"Our Loyal Colonies: Departure from Wellington of the New Zealand Contingent for South African Service on board the "Waiwera"
From a sketch by Mr A.H. Moginie, Wellington, N.Z. Source: Illustrated London News page 837 of 9 Dec. 1899
A war in which Great Britain defeated the Boers of South Africa. The Transvaal (South African Republic) and the Orange Free State were Dutch Republics recognised by Great Britain in 1852 and 1854 respectfully. Natal and Cape of Good Hope were British colonies. There was Anglo-Dutch friction for years between the Dutch Republican Government of Transvaal and British settlers. War commenced 11 Oct. 1899. Both Dutch republics lost their independence by the peace treaty signed at Pretoria 31 May 1902 by Lords Kitchener and Milner and the chief civil and military representatives of the Boers. At one time or another the British Army committed 448,435 men. Of these, 518 officers and 5,255 men were killed, 1,852 officers and 20,978 men were wounded and 15,617 men died of wounds or disease. It is estimated the Boers had in the field from first to last and including the rebels about 60,000 to 65,000. Exactly eight years later the four former colonies joined to form the Union of South Africa.
100 years ago on October 21 1899 the first of ten New Zealand contingents left Wellington, bound for South Africa to fight for Britain in the South African War. The First Contingent were required to supply their own mount and expected to contribute �25 to the cost of their own equipment. A few exceptions were made. High stand of physique and horsemanship were demanded. From the small districts of New Zealand nearly 6,500 volunteer troops, 3.5% of the adult male population, and nurses along with 8000 horses went to South Africa in an extraordinary outpouring of patriotism that brought parades, crowded send-offs for the troopships, and much public fundraising for the war effort. Many districts and firms contributed the horses and tack. The Third and Fourth Contingents were essentially paid for by private contributions. The Third aka the New Zealand Roughriders selected from 2,000 picked riders and shots, all unmarried men, many representing the oldest families in New Zealand. The total public subscription amount to �50,000, each centre providing its quota of men. Canterbury 104, Westland 10, Westport 6, Wanganui 56, Hawke's Bay 47, Gisborne 10, and Hawera and Taranaki 18. Disease was a serious problem, and the New Zealand units lost 133 men from illness, and that was twice the number as from, killed in action 71. Twenty-five soldiers were killed accidentally. Many signed up again. Maoris were not allowed to fight in the war. Many New Zealanders were named after Boer war heroes.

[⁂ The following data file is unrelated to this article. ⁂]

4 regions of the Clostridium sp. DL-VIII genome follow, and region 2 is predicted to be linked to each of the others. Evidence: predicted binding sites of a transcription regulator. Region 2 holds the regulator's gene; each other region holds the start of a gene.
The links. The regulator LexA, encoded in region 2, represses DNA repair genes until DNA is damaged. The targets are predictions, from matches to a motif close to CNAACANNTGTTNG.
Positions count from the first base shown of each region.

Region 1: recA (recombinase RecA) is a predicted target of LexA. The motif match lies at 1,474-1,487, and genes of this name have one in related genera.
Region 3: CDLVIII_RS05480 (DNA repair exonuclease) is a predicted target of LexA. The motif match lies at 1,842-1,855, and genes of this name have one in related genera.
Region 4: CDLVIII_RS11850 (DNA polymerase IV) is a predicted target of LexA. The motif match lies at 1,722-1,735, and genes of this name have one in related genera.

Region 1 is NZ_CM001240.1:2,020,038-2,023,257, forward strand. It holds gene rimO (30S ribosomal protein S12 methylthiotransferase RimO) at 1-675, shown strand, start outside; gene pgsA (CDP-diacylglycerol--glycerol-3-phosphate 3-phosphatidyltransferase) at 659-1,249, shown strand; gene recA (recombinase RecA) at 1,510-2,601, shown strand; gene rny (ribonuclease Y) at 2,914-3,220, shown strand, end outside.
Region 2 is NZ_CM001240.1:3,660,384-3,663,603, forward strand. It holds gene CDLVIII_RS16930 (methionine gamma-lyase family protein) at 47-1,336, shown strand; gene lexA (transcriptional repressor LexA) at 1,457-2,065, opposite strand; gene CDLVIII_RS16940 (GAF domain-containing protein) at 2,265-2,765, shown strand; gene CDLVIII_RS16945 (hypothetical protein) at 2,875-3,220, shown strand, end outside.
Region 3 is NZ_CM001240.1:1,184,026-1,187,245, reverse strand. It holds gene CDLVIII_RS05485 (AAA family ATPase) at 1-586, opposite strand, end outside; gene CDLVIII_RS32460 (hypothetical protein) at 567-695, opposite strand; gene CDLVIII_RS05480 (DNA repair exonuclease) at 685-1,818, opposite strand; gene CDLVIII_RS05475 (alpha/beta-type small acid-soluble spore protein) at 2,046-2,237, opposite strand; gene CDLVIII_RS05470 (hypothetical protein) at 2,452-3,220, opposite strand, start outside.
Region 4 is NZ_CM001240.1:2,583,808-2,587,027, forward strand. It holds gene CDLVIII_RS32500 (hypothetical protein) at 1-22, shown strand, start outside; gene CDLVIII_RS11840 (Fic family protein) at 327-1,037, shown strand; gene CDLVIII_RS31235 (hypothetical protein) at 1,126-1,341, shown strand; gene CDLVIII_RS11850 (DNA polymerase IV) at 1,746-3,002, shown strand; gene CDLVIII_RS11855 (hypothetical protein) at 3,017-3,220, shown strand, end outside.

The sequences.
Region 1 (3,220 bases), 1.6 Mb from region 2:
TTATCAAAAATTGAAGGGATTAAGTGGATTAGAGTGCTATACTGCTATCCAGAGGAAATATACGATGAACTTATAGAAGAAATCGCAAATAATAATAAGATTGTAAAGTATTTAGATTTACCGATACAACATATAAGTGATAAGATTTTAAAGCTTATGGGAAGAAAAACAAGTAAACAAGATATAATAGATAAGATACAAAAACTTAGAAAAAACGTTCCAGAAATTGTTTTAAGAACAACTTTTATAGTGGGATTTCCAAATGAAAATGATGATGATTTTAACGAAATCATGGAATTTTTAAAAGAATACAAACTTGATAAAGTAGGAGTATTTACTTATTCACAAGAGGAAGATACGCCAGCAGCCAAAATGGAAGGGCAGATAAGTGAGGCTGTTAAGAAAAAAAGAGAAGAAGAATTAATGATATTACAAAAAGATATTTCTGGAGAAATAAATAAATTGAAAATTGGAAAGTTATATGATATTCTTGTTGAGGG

The 7th Contingent, which relieved the 4th, was the only one not to take their own horses as there was no space on the ship, the SS Gulf of Taranto so they relied on the British remounts. The 7th took part in sweeps against Boer commandos under Smuts and De Wet, including the action at Bothasburg (Langverwacht Hill) on 23-24 Feb. 1902 when the Boers lead by De Wet were trapped and forced the part held by the 7th contingent at the cost of 24 killed and 41 wounded, out of a force of about 80 men, and turned out to be New Zealand's heaviest loss in South Africa. They were in the column under Colonel Rimington with the 3rd NSW MR. There were no reserves available for attacks against a section of the cordon, so De Wet got away. "The 7th New Zealand Contingent" (1903, Wgton) was written by K G Malcolm, who was a member of the 7th, wounded at Langverwacht.
|Contingent||Departure & Arrival ports||Date of Departure||Vessel||Officers & men|
|First||Wellington for Algoa Bay||21 Oct. 1899||s.s. Waiwera||9 officers 209 men Major Robin in command. Arrived Cape Town Nov. 23.|
|Second||Wellington||20 Jan. 1900||s.s. Waiwera||
11 officers 231 men, 300 horses
Major Cradock Commander
|Third "The NZ Roughriders"||Lyttelton||17 Feb. 1900||s.s. Knight Templar||
12 officers 252 men, 279 horses Major Jowsey in command.
|Otago and Southland companies of the Fourth||Lyttelton for Durban||26 Mar. 1900||s.s.
About 200 men and 250 horses.
|Otago section of the fifth Wellington and Auckland districts of the fourth contingent.||Port Chalmers & Lyttelton for Durban||25
31 March 1900
|s.s. Gymeric||400 horses, five stowaways - one from Lyttelton & four from Albany. Trooper Alfred Aldred was discharged at Albabt as medically unfit & placed on board H.M.S. Diana en route to Sydney. One of the stowaways to fill the vacancy|
|Fifth -Wellington, Nelson and West Coast districts||Wellington||31 March 1900||s.s. Waimate||13 officers 268 men 233 horses|
|Fourth & Fifth and reserves||Worser Bay, Wellington||31 March 1900||s.s. Maori||8 officers, 200 men 180 horses|
|horse feed||Timaru for Durban||28 March 1900||barque, Magwen||
1000 tons of flour
|Sixth||Auckland||30 Jan. 1901||s.s. Cornwall||27 officers 551 men|
|Seventh (incl. the 23rd Co. Nelson section, 24 Co. Canterbury Section)||Wellington arr. Durban 10 May||6 April 1901||s.s. Gulf of Taranto||28 officers 572 men|
|Eighth - North Is. division||Auckland arr. Durban 15 March||1 Feb. 1902||s.s. Surrey||45 officers 951 men|
|Eighth - South Is. division||Lyttelton arr. Durban 15 March||8 Feb. 1902||s.s. Cornwall||8 officers 192 men|
|Ninth - North Is. division||Auckland||9 March 1902||s.s. Devon||48 officers 1,028 men|
|Ninth - South Is. division||Port Chalmers||12 March 1902||s.s. Kent|
|Tenth - North Is. division||Auckland||14 April 1902||s.s. Drayton Grange||45 officers 961 men|
|Tenth - South Is. division||Lyttelton||17 April 1902||s.s. Norfolk||7 officers 155 men|
Timaru Herald Wednesday 25 October 1899